Economy

GOP's Planned Cuts to Medicaid Will Impoverish and Imperil Millions of Aging Baby Boomers and Seniors

One-fifth of Medicare recipients are covered through Medicaid, including nursing homes and long-term care.

Photo Credit: Image by Shutterstock, Copyright (c) Pruser

The House Republican leadership’s Obamacare repeal bill will not only cause upwards of 24 million people to lose their health care coverage over the next decade, as the Congressional Budget Office has said, but it will also push millions of seniors already on the financial edge into deep and harsh poverty.

That time bomb would result from the law’s imposition of per capita spending limits on Medicaid recipients and its ripple effects. Currently, there are no caps on federal subsidies to that state-run program, which provides health care coverage for 70 million poor Americans, including one in five people on Medicare. (Medicaid is the federal health care program for low-income people of all ages, including, importantly, children; Medicare is the federal health care program for those age 65 and older.)

Currently, states do not ration care under Medicaid, although some red states have imposed draconian requirements to deter enrollments. But if the House GOP leadership bill imposing per capita spending limits and turning Medicaid into a block grant passes into law, the resulting funding cuts and rationing of care could impoverish millions of aging Americans.

This ambush comes in two waves.

First, the financial shockwaves from an Obamacare repeal would raise insurance costs for those over age 50, as the Congressional Budget Office found. The increase in costs comes from withdrawing federal Obamacare subsidies. Additionally, as younger, healthier people drop coverage, insurance pools would shrink, raising premiums for those covered. Higher premiums and out-of-pocket costs means aging working- and middle-class individuals would have less disposable income to put into retirement savings. That savings shortage was already quite a problem, with most households woefully unprepared to maintain their current lifestyles into retirement.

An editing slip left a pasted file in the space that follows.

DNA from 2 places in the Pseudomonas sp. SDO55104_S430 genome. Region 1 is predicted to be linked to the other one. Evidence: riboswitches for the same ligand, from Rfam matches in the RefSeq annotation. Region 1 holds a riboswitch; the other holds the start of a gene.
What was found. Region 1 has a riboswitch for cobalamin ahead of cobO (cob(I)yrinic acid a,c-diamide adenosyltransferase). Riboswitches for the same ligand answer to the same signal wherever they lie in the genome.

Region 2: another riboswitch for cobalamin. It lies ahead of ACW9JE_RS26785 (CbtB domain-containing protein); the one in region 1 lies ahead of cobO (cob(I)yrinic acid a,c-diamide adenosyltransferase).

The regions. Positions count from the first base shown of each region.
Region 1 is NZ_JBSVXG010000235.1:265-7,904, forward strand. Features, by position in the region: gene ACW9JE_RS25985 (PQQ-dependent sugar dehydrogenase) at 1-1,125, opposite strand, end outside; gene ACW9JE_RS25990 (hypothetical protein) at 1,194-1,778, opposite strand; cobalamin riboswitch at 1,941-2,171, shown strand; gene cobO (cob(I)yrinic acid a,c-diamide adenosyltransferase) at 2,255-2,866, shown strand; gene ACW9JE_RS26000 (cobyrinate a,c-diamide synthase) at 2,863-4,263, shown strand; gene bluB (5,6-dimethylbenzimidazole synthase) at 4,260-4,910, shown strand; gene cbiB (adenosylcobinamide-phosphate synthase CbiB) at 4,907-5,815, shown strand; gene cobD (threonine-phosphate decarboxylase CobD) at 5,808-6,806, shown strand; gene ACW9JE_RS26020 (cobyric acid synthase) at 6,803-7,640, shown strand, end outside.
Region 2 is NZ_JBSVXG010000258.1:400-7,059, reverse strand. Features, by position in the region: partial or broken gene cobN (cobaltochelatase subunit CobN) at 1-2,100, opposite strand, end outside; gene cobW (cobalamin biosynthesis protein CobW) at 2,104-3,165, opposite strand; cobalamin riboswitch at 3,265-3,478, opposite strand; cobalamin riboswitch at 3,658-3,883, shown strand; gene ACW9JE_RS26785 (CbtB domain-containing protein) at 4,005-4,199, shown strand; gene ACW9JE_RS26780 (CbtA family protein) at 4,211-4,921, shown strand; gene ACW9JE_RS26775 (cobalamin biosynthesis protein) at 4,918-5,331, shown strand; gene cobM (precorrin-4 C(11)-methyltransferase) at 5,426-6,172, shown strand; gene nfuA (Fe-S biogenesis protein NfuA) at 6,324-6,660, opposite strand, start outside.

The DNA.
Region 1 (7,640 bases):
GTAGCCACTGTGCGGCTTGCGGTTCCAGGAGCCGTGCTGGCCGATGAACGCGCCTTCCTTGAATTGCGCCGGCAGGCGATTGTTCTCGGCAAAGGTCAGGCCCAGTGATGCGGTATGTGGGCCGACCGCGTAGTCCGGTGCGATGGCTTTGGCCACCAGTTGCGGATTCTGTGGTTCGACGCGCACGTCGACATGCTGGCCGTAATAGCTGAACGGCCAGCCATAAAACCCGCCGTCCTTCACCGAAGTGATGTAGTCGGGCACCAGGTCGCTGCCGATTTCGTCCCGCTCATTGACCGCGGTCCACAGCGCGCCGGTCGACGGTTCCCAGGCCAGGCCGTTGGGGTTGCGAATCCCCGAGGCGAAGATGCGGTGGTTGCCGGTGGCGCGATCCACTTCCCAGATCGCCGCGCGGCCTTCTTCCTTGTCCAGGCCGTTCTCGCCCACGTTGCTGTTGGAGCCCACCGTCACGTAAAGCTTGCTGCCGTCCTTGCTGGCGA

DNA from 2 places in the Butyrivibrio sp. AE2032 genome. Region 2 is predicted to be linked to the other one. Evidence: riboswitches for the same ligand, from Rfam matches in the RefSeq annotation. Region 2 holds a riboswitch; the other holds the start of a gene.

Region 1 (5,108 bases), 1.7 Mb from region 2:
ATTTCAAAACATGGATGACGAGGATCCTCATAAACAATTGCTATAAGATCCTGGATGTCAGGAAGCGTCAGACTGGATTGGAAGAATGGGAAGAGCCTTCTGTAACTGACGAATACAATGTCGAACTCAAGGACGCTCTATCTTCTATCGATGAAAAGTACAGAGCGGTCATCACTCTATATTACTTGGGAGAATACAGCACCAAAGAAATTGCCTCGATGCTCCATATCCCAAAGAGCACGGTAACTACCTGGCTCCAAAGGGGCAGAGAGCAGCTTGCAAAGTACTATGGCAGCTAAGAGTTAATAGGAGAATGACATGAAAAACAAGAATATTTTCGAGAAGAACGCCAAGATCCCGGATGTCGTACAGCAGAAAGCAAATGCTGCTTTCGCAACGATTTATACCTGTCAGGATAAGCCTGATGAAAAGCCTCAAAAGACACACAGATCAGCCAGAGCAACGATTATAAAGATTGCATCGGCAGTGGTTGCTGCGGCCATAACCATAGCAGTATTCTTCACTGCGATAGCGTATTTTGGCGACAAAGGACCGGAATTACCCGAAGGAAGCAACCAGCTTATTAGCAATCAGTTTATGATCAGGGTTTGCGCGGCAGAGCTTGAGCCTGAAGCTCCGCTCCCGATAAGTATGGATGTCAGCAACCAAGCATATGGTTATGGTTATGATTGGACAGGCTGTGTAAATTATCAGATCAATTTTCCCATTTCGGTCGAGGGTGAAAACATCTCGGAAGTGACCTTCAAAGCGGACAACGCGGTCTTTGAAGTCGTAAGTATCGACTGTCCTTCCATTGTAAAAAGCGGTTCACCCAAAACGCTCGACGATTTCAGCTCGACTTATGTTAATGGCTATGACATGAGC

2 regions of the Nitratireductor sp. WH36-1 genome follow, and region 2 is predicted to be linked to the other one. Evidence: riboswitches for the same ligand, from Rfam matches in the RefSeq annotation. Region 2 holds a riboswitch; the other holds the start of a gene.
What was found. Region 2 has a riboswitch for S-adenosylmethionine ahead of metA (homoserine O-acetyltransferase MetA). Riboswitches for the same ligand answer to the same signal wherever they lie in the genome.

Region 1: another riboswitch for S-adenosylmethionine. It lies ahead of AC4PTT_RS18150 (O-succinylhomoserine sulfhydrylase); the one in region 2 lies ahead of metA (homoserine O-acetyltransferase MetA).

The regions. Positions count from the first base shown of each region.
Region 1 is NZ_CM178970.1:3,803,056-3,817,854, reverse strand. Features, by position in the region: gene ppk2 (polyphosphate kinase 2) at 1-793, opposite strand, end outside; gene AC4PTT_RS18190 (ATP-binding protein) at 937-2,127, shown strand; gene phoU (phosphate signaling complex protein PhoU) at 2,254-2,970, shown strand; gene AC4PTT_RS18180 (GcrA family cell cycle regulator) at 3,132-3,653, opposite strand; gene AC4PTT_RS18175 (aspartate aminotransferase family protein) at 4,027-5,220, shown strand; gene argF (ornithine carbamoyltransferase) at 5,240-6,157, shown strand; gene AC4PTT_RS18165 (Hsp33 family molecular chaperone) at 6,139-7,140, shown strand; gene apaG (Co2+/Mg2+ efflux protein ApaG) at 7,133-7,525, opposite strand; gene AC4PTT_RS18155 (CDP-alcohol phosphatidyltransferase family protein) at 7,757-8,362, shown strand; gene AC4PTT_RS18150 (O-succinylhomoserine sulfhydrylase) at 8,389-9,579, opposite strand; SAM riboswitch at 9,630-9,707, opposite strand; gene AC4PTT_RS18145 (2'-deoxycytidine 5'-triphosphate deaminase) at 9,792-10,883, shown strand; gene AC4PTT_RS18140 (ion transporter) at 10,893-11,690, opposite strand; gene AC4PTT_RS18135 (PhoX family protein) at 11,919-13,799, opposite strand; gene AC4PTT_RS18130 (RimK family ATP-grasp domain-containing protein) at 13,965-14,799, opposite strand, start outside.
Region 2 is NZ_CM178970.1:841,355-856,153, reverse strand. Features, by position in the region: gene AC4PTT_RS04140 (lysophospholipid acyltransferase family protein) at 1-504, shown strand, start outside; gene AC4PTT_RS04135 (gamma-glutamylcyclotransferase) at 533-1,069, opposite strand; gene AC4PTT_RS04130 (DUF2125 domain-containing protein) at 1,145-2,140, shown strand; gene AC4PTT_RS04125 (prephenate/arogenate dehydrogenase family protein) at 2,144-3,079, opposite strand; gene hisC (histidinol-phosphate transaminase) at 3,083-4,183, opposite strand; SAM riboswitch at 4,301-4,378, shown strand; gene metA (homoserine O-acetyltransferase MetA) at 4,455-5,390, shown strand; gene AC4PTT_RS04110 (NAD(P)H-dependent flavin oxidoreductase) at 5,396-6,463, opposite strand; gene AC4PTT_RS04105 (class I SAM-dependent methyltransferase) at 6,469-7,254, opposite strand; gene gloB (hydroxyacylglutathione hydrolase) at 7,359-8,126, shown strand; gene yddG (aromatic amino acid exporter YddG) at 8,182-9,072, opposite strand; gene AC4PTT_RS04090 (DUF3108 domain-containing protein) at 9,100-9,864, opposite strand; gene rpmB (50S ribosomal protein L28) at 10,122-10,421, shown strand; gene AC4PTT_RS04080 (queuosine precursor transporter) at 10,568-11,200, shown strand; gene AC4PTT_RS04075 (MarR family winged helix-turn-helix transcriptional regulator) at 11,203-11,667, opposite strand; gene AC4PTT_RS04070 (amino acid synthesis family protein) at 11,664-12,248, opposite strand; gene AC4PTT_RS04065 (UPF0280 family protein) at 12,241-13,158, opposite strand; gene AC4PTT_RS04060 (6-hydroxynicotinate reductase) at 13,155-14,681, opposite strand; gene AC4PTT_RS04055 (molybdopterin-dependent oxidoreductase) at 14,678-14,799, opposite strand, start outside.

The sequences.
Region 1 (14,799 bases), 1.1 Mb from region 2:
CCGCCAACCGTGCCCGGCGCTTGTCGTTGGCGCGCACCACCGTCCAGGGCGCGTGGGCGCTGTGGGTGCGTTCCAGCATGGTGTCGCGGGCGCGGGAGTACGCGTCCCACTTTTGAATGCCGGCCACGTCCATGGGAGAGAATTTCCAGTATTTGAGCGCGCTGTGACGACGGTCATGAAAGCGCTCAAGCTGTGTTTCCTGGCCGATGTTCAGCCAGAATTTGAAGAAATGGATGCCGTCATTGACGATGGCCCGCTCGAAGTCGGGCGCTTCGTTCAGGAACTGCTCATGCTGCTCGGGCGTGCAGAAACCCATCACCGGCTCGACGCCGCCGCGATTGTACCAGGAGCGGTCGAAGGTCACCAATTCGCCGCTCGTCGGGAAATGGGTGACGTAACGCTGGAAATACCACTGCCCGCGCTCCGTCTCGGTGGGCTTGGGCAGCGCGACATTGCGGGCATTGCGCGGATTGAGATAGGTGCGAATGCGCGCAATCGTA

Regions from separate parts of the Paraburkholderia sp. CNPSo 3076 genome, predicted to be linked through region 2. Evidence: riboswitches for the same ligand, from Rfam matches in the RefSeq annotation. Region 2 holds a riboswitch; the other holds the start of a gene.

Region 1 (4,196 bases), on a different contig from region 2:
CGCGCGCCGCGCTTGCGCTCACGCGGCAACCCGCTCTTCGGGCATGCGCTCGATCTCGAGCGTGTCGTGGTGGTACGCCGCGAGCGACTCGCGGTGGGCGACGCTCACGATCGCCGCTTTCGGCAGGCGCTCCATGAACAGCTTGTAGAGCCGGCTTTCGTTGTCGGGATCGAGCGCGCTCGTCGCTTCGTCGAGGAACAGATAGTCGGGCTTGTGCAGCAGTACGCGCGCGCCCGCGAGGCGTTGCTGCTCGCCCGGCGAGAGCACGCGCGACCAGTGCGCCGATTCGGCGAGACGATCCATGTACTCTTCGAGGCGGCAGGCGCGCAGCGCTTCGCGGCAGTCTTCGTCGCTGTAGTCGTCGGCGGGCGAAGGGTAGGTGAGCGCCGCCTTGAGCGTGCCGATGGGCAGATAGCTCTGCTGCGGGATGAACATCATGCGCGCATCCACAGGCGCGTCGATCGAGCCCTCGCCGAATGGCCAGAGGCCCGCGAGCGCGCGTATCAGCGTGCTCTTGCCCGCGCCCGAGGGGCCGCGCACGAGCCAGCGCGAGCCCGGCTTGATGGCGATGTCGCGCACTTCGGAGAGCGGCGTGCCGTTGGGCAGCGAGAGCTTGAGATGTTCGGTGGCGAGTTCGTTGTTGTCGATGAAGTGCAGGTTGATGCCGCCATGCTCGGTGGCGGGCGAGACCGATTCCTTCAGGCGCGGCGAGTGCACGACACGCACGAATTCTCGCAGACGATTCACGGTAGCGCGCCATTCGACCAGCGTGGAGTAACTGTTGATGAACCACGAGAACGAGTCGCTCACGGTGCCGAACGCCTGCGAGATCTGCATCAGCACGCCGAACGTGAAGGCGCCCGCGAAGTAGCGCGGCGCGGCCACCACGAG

Second, an Obamacare repeal would strike another blow by limiting what federally subsidized care Americans would receive as seniors under Medicare and Medicaid. This would come after households have burned through personal savings or faced significant medical issues and end-of-life living challenges. The House Obamacare repeal cuts $880 billion from Medicaid over the next decade. What’s not widely appreciated is that one-fifth of the people on Medicare are also Medicaid recipients. They were already poor, or have become poor and fall under the program.

The Henry Kaiser Family Foundation, which focuses on health policy, issued a report Monday saying that 11 million people were in this category: Medicare recipients whose care was paid via Medicaid. This includes two out of three nursing home residents, a majority of whom are women, according to KFF's analysis, "What Could a Medicaid Per Capita Cap Mean for Low-Income People on Medicare?" Home nurses and other long-term care options “that would be unaffordable for seniors with low-incomes” are paid by Medicaid transfers to Medicare. Thus, the sickest and most vulnerable seniors stand to lose out, forcing them to turn to family, friends or strangers.

For older people with no one to help and nowhere to turn, the scenario is bleak. We may see more elderly homeless. 

“Low-income people on Medicare who receive assistance from Medicaid tend to have more chronic conditions, cognitive limitations and functional limitations than others on Medicare,” KFF’s analysis said. “About six in ten (61%) need assistance with one or more activities of daily living (versus 33% of other people on Medicare), more than half (58%) have a mental condition or cognitive impairment (versus 29%), one-third (37%) have five or more chronic conditions (versus 27%), and about one in six (18%) rate their health status as poor, more than three times the rate among other people on Medicare (6%.)”

Betraying Their Base

You might think older voters would have been wiser when it came to voting for Trump, not falling for his promises he would leave senior safety nets alone. While candidate Trump repeatedly told seniors he would protect their Medicare and Social Security, he’s not doing that. Trump has gone all-in pressuring House Republicans to pass Paul Ryan’s Obamacare repeal.